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This room is for the discussion of current events,cultural issues and politics especially in relation to Catholic values.

Saint Thomas More was martyred during the Protestant Reformation for standing firm in the Faith and not recognizing the King of England as the Supreme Head of the Church.
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Dec 5th 2012 new

(Quote) Cheryl-409772 said: (Quote) Marirose-887295 said: (Quote) Marianne-100218 said:
(Quote) Cheryl-409772 said:

Quote:
Marirose-887295 said:

Quote:
Marianne-100218 said:



What was wrong with Bush's plan to privatize Social Security. It would have been more like a 401K plan, and we
could have had control of our contributions if I understood it correctly as was explained to me by a Judge.


At least then we might actually have something in retirement.


Yes, because we could invest it. Actually, I just think it should be up to the people to decide. I really felt a lot safer when I thought a business man would be running things rather than someone with no experience at anything except taking govt. money.

--hide--


And you think we don't invest in Social Security? Both Social Security taxes and Medicare taxes are taken out of your paycheck. Even if you are on Social Security and Medicare, you still have to pay Medicare Taxes. Medicare isn't a freebie for anyone.

James ☺

Dec 5th 2012 new

(Quote) James-17080 said: And you think we don't invest in Social Security? Both Social Security taxes and Medic...
(Quote) James-17080 said:



And you think we don't invest in Social Security? Both Social Security taxes and Medicare taxes are taken out of your paycheck. Even if you are on Social Security and Medicare, you still have to pay Medicare Taxes. Medicare isn't a freebie for anyone.

James ☺

--hide--


I don't think you call it "paying Medicare Taxes" once you are on Medicare. Everyone on Medicare now has a fixed deduction
from their Social Security check to contribute to their Medicare Insurance. On top of that, if one is on straight Medicare, they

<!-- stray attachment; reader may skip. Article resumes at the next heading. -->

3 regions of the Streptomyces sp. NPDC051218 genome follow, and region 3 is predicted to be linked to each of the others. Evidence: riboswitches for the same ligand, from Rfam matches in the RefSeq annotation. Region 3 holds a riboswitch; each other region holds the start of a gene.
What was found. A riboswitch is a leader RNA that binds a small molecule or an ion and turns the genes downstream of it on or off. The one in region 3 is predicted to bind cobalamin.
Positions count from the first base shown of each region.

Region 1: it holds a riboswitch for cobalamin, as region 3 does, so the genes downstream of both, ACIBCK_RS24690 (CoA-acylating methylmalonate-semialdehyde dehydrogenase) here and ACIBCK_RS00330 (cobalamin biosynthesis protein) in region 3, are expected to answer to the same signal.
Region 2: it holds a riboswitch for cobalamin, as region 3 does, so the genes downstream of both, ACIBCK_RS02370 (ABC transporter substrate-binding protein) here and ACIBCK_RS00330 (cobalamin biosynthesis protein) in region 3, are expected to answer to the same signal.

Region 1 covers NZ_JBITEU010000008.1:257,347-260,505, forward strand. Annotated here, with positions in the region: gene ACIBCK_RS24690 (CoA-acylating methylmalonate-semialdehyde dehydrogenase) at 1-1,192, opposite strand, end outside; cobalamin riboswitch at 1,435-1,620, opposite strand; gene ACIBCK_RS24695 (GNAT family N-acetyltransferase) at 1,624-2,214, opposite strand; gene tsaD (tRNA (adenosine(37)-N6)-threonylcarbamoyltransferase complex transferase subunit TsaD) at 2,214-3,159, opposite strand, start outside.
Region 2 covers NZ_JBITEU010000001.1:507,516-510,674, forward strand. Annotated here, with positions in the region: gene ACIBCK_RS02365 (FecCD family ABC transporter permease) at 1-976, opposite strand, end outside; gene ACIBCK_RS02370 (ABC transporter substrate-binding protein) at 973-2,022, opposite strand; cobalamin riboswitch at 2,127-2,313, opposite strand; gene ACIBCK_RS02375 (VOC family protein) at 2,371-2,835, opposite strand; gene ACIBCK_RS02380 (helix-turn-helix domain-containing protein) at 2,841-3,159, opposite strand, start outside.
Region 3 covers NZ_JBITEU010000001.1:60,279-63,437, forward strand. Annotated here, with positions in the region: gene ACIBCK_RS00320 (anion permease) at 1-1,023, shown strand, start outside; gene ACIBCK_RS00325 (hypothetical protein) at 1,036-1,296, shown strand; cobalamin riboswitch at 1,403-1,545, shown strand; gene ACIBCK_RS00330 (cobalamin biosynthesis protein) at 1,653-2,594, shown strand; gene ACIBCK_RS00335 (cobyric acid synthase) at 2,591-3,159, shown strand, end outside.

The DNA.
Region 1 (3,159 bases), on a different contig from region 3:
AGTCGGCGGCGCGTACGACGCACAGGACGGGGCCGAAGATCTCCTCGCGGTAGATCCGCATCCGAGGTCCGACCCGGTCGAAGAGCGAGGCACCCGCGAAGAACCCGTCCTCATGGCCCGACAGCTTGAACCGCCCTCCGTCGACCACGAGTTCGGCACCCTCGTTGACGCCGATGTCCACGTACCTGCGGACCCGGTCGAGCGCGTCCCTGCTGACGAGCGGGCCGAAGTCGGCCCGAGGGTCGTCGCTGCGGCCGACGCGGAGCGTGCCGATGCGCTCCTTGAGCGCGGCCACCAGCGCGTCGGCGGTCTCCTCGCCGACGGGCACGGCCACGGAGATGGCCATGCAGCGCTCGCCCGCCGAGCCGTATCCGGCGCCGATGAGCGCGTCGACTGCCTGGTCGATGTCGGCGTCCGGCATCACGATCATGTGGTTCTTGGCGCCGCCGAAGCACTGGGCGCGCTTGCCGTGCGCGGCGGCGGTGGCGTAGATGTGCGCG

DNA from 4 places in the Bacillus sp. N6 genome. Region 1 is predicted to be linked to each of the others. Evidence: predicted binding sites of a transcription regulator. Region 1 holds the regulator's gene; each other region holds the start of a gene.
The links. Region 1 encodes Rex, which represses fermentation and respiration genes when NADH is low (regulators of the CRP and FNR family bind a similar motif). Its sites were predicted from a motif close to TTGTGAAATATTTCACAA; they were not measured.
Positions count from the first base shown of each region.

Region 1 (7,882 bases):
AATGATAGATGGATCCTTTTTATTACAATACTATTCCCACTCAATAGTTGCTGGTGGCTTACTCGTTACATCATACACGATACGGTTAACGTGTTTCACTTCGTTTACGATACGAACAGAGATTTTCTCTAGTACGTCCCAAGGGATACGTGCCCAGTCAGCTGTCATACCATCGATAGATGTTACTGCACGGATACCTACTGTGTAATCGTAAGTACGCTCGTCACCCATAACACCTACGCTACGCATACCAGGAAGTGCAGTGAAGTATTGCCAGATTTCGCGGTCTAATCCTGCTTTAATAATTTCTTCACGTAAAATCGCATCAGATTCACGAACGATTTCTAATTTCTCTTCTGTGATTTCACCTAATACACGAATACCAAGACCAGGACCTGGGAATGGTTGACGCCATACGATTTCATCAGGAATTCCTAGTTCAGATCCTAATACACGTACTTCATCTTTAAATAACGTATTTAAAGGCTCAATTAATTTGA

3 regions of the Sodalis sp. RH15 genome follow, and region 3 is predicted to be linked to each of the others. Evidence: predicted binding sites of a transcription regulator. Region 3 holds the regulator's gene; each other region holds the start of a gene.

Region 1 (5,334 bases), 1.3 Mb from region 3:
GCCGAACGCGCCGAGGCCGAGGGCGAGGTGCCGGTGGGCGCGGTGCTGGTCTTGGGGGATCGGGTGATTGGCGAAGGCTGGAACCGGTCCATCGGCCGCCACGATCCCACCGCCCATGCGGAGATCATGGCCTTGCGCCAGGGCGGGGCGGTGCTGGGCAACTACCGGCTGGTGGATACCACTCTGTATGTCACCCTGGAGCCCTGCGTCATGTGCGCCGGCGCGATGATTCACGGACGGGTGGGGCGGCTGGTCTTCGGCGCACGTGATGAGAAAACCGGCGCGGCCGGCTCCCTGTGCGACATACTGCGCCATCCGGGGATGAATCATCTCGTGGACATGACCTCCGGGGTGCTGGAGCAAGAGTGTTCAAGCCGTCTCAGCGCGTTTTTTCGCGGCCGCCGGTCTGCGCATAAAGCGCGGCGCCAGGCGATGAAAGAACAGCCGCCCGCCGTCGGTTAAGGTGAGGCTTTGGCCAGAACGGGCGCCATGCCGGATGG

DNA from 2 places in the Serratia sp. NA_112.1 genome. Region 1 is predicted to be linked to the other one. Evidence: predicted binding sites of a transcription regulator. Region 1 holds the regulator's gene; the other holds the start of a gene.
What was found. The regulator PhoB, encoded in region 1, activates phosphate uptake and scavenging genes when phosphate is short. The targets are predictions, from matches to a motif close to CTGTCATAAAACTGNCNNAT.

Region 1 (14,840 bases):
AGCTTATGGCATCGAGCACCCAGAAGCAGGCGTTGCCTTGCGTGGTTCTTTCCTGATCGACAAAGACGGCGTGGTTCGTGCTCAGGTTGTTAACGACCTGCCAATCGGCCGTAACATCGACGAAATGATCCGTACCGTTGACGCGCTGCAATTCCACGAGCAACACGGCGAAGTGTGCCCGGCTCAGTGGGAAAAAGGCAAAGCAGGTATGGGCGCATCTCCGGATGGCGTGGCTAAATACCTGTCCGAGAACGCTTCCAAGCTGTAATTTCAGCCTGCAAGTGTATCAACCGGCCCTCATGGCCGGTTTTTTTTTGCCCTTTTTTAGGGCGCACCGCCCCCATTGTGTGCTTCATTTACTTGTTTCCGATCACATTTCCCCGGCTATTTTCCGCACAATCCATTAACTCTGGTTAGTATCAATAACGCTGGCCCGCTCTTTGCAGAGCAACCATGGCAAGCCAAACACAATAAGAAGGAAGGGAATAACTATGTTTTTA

would pay 20 percent of their pre-arranged doctor or medical bill.

Since anyone on Medicare pays the same amount, I would not call it a tax.

Dec 5th 2012 new

(Quote) James-17080 said: Gee, does this blow our chances for a date? Nay, it is not a "typical diversi...
(Quote) James-17080 said:



Gee, does this blow our chances for a date?

Nay, it is not a "typical diversionary tactic". I don't do that sort of thing. Maybe you can explain to us what happened to the stock market in 2008, and what would have happened to seniors if they had their money invested in the stock market.

Whilst you're thinking about that, please take a look at

www.sourcewatch.org

James ☺

--hide--


That is a good point you have made, James. What about the times the stock market chews up your investments?

There are two factors involved. First of all, only about 40 percent of the total alloted for Social Security would have gone to
the receipient to invest. That I remember from when Bush was Prtesident. Uncle Sam still has the other 60 percent to
watch. faint

Secondly, Social Security goes through this every decade or so. One hears how Social Security will be bankrupt soon. Well,
then it turns out to be fine.

If one has over 15 percent total of their salary contributed to the Social Security Trust over their lifetime--which could turn
out to be 40, 45 or even 50 years, then no one should begrudge them that money.